Ornamental agriculture, which involves growing plants for decorative purposes and landscape design, is growing fast across the entire Philippines during the pandemic, and the government couldn’t keep up.
To catch up with this trend, Ernie Lito Bollosa, agriculturist at the Bureau of Plant Agriculture (BPI), an attached agency of the Department of Agriculture (DA), thinks the government should come up with an accreditation process for all seller ‘plantitos’ and ‘plantitas’ out there.
This, according to him, will make it easier for the government to give flower and plant growers access to support and credit; mandate them to follow a set of guidelines in terms of the use of chemicals on their plants, which will help ensure the safety of their and their workers’ health; improve traceability on the origin of the plants; and lastly, make sure that consumers are paying the right price – from the soil and pots to the plant itself.
All of these things are important to make ornamental agriculture an official, regulated industry within the farm sector, Bollosa said, but it may still take some time to make it happen.
Plantitos or plantitas are a portmanteau, a made-up word from combining the word ‘plants’ and ‘uncles or aunties’. The informal term is normally used to describe people who would acquire plants and would act as their guardians.
“We did observe that ornamental agriculture is booming. Buying and taking care of plants that are for decorative purposes has become a therapeutic activity for people during the pandemic. For others who lost their jobs, they started to venture in this, become plantitos and plantitas, and sell what they make,” Bollosa told Business Bulletin.
“Before, ornamental plants are just for landscaping. Now, people are also taking care of indoor plants. There are plants that are not being bought before that are already being bought now. There is already a demand,” he added.
But when asked if ornamental agriculture is a priority program of the government, Bollosa said the last time that ornamental agriculture became a government priority was still during the term of President Cory Aquino.
At that time, he said this was included in the list of high value crops (HVC) of the DA. It’s no longer the case now.
“Eventually, ornamental plants were set aside. Until now, there’s no specific areas [in the department’s program] stating ornamental plants as a source of income. But if we’re going to look at it, ornamental plants are the most expensive things to sell and therefore lucrative,” Bollosa said.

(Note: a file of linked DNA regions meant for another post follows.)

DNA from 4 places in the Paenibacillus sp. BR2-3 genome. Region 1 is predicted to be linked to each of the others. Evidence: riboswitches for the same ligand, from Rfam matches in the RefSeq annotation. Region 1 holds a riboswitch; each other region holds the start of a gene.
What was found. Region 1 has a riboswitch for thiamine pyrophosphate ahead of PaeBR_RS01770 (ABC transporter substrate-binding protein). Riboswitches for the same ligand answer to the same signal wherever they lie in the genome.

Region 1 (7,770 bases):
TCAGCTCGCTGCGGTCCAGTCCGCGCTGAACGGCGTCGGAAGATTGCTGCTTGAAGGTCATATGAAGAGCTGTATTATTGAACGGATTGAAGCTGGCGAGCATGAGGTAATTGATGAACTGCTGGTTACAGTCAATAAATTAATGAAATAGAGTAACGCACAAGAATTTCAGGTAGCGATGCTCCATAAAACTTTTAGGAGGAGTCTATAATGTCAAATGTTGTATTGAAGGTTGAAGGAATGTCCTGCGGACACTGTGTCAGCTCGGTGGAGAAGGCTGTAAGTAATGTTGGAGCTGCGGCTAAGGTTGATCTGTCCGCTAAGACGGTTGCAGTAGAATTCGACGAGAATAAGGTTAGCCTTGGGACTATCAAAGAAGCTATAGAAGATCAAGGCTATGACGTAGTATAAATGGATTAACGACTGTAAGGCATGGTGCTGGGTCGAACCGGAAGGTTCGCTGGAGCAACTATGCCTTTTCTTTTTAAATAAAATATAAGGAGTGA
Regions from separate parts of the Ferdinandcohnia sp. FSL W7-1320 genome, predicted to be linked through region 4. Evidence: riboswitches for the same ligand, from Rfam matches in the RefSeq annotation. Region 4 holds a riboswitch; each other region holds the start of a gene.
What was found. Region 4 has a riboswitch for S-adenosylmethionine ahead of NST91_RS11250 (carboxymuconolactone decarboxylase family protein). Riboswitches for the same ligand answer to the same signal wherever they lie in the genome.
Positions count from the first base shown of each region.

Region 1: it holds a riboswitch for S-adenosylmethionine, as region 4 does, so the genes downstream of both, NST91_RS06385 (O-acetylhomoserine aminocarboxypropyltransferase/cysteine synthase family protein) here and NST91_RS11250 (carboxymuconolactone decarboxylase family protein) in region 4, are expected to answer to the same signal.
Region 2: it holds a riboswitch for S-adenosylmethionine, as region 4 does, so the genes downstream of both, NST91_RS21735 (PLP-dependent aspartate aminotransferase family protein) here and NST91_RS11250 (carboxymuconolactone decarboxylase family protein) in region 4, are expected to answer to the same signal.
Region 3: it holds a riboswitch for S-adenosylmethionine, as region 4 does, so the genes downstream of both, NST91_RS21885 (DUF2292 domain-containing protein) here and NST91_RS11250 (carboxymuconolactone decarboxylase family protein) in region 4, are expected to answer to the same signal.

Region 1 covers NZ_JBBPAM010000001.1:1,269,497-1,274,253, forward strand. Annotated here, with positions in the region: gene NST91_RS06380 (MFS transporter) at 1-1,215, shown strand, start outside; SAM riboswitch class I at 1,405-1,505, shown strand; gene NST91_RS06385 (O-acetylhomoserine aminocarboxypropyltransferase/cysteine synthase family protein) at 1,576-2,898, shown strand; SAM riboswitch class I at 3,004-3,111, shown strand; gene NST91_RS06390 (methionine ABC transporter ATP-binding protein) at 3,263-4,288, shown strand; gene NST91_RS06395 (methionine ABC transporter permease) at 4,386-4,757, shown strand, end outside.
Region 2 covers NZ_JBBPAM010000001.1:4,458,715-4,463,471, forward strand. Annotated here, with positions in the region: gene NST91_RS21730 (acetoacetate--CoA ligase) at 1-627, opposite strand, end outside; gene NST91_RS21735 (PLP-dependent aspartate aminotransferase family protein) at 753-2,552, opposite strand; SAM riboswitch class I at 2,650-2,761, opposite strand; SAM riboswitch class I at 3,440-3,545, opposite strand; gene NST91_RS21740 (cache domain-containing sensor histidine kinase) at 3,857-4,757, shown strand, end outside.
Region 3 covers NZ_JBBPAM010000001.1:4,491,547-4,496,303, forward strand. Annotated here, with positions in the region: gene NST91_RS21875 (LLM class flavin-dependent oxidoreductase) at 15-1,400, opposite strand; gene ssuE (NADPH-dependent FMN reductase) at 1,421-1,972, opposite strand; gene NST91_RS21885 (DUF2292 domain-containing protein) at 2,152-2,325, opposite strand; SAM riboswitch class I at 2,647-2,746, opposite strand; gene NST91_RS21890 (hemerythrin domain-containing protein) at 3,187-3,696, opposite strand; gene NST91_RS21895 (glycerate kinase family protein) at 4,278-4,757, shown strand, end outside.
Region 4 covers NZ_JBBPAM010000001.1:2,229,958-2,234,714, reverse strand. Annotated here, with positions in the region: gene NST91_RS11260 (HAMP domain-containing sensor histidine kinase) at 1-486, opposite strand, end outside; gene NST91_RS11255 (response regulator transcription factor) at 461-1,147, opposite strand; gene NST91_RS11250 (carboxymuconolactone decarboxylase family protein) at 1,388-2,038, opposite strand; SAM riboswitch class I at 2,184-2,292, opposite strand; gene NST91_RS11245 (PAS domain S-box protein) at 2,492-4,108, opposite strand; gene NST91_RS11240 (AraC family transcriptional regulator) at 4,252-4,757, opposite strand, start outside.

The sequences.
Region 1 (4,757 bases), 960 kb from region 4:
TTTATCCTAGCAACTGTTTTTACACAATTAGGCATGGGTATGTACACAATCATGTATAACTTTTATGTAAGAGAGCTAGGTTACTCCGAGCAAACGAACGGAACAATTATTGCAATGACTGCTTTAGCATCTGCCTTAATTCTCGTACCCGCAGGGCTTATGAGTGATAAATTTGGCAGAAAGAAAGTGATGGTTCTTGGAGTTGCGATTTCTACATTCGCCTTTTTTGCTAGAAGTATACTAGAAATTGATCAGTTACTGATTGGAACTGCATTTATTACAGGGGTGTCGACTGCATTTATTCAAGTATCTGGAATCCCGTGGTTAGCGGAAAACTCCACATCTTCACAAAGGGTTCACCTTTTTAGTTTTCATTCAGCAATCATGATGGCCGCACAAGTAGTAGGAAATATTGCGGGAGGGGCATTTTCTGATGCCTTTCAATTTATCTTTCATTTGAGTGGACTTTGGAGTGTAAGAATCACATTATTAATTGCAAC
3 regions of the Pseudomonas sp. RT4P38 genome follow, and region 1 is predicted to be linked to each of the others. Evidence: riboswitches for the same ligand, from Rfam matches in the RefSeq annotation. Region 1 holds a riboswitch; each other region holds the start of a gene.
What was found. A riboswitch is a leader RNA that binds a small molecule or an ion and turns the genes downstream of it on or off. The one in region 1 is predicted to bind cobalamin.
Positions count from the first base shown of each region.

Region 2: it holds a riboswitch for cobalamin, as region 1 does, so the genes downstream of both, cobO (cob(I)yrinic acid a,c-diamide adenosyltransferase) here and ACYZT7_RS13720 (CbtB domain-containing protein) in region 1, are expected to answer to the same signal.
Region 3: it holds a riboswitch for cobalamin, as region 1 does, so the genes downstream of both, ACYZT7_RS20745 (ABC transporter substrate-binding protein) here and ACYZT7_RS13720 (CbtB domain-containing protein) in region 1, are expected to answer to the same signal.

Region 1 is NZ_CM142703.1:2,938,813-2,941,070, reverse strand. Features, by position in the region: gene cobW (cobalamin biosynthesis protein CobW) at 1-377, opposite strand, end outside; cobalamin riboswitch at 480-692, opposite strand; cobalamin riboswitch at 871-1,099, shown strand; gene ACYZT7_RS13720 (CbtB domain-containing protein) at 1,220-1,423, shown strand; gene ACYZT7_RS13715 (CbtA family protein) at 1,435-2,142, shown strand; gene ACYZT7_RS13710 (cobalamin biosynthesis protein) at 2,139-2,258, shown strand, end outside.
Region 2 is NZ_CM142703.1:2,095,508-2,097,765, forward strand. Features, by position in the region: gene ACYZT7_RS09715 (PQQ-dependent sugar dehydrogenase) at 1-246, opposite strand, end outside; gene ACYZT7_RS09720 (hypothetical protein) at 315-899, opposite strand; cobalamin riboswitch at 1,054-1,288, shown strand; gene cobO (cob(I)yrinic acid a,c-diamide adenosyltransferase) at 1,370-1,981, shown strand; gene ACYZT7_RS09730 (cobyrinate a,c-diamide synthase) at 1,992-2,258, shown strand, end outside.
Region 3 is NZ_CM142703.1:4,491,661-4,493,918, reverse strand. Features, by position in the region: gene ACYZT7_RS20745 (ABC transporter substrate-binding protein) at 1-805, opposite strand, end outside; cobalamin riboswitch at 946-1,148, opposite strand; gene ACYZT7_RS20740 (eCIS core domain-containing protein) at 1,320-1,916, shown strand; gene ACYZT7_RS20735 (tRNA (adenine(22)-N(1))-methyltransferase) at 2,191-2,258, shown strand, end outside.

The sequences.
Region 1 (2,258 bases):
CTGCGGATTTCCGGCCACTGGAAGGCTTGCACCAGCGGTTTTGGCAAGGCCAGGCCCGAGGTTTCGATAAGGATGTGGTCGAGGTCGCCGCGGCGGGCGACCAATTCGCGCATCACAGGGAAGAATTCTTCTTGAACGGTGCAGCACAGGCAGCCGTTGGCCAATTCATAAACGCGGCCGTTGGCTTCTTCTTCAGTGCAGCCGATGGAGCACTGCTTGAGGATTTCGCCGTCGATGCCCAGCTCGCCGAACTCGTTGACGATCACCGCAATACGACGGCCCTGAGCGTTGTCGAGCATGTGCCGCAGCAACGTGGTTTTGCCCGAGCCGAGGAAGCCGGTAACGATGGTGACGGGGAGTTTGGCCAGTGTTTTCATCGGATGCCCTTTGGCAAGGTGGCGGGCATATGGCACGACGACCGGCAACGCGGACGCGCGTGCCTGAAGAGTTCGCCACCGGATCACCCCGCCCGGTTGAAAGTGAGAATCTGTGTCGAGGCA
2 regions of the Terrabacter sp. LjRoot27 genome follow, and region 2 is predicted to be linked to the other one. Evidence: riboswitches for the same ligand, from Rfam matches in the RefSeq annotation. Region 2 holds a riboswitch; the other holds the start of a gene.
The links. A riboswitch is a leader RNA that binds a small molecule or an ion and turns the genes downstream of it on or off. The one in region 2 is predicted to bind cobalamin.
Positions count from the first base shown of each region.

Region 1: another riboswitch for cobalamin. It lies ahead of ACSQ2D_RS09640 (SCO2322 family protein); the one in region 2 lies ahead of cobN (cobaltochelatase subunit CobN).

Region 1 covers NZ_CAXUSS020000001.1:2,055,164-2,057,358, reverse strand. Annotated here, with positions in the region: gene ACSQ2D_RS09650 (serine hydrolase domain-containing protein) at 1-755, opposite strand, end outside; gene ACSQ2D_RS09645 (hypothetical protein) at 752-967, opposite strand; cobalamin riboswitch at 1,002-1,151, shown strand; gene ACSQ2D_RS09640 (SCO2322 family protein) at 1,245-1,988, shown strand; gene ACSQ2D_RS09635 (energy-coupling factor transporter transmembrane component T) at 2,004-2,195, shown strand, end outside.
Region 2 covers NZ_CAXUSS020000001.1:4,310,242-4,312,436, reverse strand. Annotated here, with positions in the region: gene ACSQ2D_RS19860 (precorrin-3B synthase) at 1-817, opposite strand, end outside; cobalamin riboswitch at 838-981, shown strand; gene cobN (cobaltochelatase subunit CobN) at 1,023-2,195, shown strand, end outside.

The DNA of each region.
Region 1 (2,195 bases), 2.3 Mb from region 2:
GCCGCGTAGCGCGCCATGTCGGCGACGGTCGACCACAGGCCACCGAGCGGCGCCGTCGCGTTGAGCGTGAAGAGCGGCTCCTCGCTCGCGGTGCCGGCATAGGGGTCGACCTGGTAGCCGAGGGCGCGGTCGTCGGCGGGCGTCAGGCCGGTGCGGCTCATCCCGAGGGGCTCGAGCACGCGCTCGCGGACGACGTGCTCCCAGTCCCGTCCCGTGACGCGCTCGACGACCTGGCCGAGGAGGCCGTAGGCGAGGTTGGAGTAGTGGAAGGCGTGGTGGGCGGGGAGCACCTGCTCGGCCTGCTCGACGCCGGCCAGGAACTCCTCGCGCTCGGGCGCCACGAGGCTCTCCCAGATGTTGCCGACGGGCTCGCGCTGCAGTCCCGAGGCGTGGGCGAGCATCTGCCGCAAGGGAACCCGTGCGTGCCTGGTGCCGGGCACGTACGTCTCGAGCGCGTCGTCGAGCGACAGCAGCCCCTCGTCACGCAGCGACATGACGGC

“[There are] no concrete programs. [There is] no industry. But there are some groups that are into horticulture already. These are private growers. You can see some of them in Dangwa. They sell cut flowers, roses, etc,” he added.
He was referring to the Dangwa Flower Market, known as the Bulaklakan ng Maynila, in Dimasalang, Samploc in Manila.
The challenge now, Bollosa said, is to create guidelines to help small flower and plant growers aspiring to become businessmen.
The intention, he said, is to make an accreditation process like in fruits where there is a specific set of guidelines on the quality of planting materials that could be used.
“We want to regulate them in terms of the use of chemicals. We can help them by providing credit or fertilizers. We can help them form into cooperatives and then we will provide shared facilities. These are the interventions that the government can provide. We don’t want to set them aside,” Bollosa said.
In the Philippines, BPI – where Bollosa is working – is the government agency mandated to support and develop the country’s entire plant industry.
As part of the planned accreditation process, Bollosa said the government wants to make sure that the collection of rare plants will not harm the environment.
“If you will be accredited by BPI and you will follow the guidelines that we will come up with, it will be easier for you to import and export plant products. Second, you can always have dialogue with us when you encounter a problem,” Bollosa said.
“For sure, a lot of people do not want to be regulated, especially in terms of the price, but this is going to be an inter-agency effort. In terms of price regulation, DTI [Department of Trade and Industry] will help us. In terms of plant traceability, the DENR [Department of Environment and Natural Resources] will be there. In terms of the provision of the credit, DA will be there. We will help you with the capital and marketing assistance,” he added.
For her part, Stephanie Turiano Sinco, owner of Plains and Plants, plant and flower growers who work in small farms could definitely get help from the government perhaps by providing them with healthcare and retirement benefits.
Sinco, 28, launched Plains and Plants in June as a personal project after both of her and her husband’s jobs were affected by the COVID-19 pandemic.
“We had to find something that will help us get by. And thankfully, we founded Plains and Plants,” Sinco said.
At first, she just wanted to fill her house with plants, but as she started to engage with more people from “plant groups,” she realized that there’s a lot of demand in this industry.
“That’s where it all started. I’ve always wanted to have a business related to home decor. That’s where Plains and Plants got its name. Plains being the ornaments and Plants for plants,” Sinco told Business Bulletin.
Plains and Plants is based in Sta. Rosa, Laguna but most of its clients come from Metro Manila.
Sinco said she offers rare plants for collectors and that “one thing that sets us apart is that aside from doing everything — from picking up the plants from the farm, to repotting them and delivering them — we also provide after-sales services”.
“We help our clients grow their plants, even the ones that didn’t come from us,” Sinco further said.